In 1865, Plücker returned to the field of geometry and invented what was known as line geometry in the nineteenth century. In projective geometry, Plücker coordinates refer to a set of homogeneous coordinates introduced initially to embed the set of lines in three dimensions as a quadric in five dimensions. The construction uses 2×2 minor determinants, or equivalently the second exterior power of the underlying vector space of dimension 4. It is now part of the theory of Grassmannians, to which these coordinates apply in generality (kdimensional subspaces of ndimensional space).
Bibliography
 1828: AnalytischGeometrische Entwicklungen from Internet Archive
 1835: System der analytischen Geometrie, auf neue Betrachtungsweisen gegründet, und insbesondere eine ausführliche Theorie der Kurven dritter Ordnung enthaltend
 1839: Theorie der algebraischen Curven, gegründet auf eine neue Behandlungsweise der analytischen Geometrie
 1846: System der Geometrie des Raumes in neuer analytischer Behandlungsweise, insbesondere die Theorie der Flächen zweiter Ordnung und Classe enthaltend
 1852: System der Geometrie des Raumes in neuer analytischer Behandlungsweise, insbesondere die Theorie der Flächen zweiter Ordnung und Classe enthaltend. Zweite wohlfeilere Auflage
 1865: On a New Geometry of Space Philosophical Transactions of the Royal Society 14: 53–8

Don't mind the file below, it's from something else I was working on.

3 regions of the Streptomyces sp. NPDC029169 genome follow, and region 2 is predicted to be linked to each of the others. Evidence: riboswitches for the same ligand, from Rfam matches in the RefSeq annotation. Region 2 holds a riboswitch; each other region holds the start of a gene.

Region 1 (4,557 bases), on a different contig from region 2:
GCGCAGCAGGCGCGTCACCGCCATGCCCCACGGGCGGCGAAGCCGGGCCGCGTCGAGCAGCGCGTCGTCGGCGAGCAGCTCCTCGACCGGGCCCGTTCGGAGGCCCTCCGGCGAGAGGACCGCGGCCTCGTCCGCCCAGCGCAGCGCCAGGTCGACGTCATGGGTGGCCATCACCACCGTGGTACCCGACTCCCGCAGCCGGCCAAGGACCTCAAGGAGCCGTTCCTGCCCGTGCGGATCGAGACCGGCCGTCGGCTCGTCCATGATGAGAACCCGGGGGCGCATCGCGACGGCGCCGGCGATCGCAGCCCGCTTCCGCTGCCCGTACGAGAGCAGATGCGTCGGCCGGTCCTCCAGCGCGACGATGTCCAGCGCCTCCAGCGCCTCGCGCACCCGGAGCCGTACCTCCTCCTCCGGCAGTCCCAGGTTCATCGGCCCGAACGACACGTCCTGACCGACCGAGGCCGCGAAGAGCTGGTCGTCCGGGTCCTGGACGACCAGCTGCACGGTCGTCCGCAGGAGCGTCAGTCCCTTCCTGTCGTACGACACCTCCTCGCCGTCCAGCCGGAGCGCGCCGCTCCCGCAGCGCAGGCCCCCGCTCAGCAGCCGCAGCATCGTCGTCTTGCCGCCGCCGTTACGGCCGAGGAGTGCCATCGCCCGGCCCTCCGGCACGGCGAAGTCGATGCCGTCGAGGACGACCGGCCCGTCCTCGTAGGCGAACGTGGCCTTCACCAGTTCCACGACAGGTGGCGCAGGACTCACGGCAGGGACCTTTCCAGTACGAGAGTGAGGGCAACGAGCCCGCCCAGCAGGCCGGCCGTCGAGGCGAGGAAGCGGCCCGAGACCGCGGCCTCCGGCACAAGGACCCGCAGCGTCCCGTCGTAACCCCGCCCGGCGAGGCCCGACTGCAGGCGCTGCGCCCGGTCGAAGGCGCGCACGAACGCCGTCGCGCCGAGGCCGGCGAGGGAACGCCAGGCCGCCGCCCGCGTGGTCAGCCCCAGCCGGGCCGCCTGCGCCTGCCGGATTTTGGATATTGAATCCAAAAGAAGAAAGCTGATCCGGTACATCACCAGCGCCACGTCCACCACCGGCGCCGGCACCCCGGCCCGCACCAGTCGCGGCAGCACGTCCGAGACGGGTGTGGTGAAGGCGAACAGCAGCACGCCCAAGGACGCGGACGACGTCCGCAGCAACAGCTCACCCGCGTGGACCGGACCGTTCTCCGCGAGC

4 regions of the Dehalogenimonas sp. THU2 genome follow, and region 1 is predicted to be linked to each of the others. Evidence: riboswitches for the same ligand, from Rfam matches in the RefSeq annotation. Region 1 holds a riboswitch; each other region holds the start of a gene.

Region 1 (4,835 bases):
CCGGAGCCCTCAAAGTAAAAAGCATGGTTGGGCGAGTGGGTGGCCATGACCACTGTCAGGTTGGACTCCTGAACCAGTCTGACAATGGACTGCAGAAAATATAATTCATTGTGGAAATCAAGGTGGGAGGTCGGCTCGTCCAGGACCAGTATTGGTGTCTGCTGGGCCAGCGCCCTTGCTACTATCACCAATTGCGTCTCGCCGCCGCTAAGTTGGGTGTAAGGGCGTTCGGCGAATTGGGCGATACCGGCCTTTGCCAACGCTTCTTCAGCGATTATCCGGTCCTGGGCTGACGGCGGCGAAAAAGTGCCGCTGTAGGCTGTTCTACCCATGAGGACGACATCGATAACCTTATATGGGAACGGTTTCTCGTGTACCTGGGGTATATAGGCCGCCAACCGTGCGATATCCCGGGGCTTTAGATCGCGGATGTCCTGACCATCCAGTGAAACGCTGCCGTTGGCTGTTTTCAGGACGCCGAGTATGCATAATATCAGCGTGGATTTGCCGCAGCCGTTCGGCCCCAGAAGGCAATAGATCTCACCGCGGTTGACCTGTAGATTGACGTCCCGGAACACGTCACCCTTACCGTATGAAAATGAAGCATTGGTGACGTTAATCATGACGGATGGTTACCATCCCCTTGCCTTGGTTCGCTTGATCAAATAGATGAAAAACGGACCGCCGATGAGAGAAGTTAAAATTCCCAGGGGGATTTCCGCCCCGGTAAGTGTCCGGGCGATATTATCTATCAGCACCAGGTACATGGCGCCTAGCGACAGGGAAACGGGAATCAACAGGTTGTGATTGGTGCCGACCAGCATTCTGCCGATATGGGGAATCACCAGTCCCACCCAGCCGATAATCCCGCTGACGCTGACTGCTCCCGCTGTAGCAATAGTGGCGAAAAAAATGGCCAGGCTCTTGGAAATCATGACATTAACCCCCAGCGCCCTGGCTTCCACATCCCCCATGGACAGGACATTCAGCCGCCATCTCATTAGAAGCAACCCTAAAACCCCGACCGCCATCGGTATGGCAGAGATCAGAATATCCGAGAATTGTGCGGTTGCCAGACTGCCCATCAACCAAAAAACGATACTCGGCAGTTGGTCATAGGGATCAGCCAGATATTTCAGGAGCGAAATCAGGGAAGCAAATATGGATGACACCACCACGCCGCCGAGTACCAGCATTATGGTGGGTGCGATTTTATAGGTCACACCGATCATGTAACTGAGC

Awards
Plücker was the recipient of the Copley Medal from the Royal Society in 1866.^{[4]}
See also
 Plücker's conoid
 Plücker coordinates
 Plücker embedding
 Plücker formula
 Plücker surface
 Plücker matrix
 Timeline of lowtemperature technology
References
 ^ http://www.genealogy.ams.org/id.php?id=7402
 ^ John Theodore Merz, A history of European thought in the nineteenth century (2). W. Blackwood and sons, 1912, pp. 189–190.
 ^ http://chemed.chem.purdue.edu/genchem/history/plucker.html
 ^ http://wwwgroups.dcs.stand.ac.uk/~history/Mathematicians/Plucker.html
Bibliography
 Born, Heinrich, Die Stadt Elberfeld. Festschrift zur DreihundertFeier 1910. J.H. Born, Elberfeld 1910
 Giermann, Heiko, Stammfolge der Familie Plücker, in: Deutsches Geschlechterbuch, 217. Bd, A. Starke Verlag, Limburg a.d.L. 2004
 Strutz, Edmund, Die Ahnentafeln der Elberfelder Bürgermeister und Stadtrichter 17081808. 2. Auflage, Verlag Degener & Co., Neustadt an der Aisch 1963 ISBN 3768640698
 Gustav Karsten (1888), "Plücker, Julius", Allgemeine Deutsche Biographie (ADB) (in German), 26, Leipzig: Duncker & Humblot, pp. 321–323
External links
 Julius Plücker at the Mathematics Genealogy Project
 The Cathode Ray Tube site
 Weisstein, Eric Wolfgang (ed.). "Plücker, Julius (18011868)". ScienceWorld.
 O'Connor, John J.; Robertson, Edmund F., "Julius Plücker", MacTutor History of Mathematics archive, University of St Andrews .
 Julius Plücker in the German National Library catalogue
 Julius Plücker in der philosophischen Fakultät der Universität Halle (PDF)
 Julius Plücker und die Stammfolge der Familie Plücker, Deutsches Geschlechterbuch, 217. Bd., A. Starke Verlag, Limburg a.d.L. 2004 (Word)
 unibonn.de^{[permanent dead link]} „Ein streitbarer Gelehrter im 19. Jahrhundert. Der Mathematiker Julius Plücker starb vor 140 Jahren.“ Pressemitteilung der Universität Bonn vom 21. Mai 2008
 "Discussion of the general form for light waves" (English translation)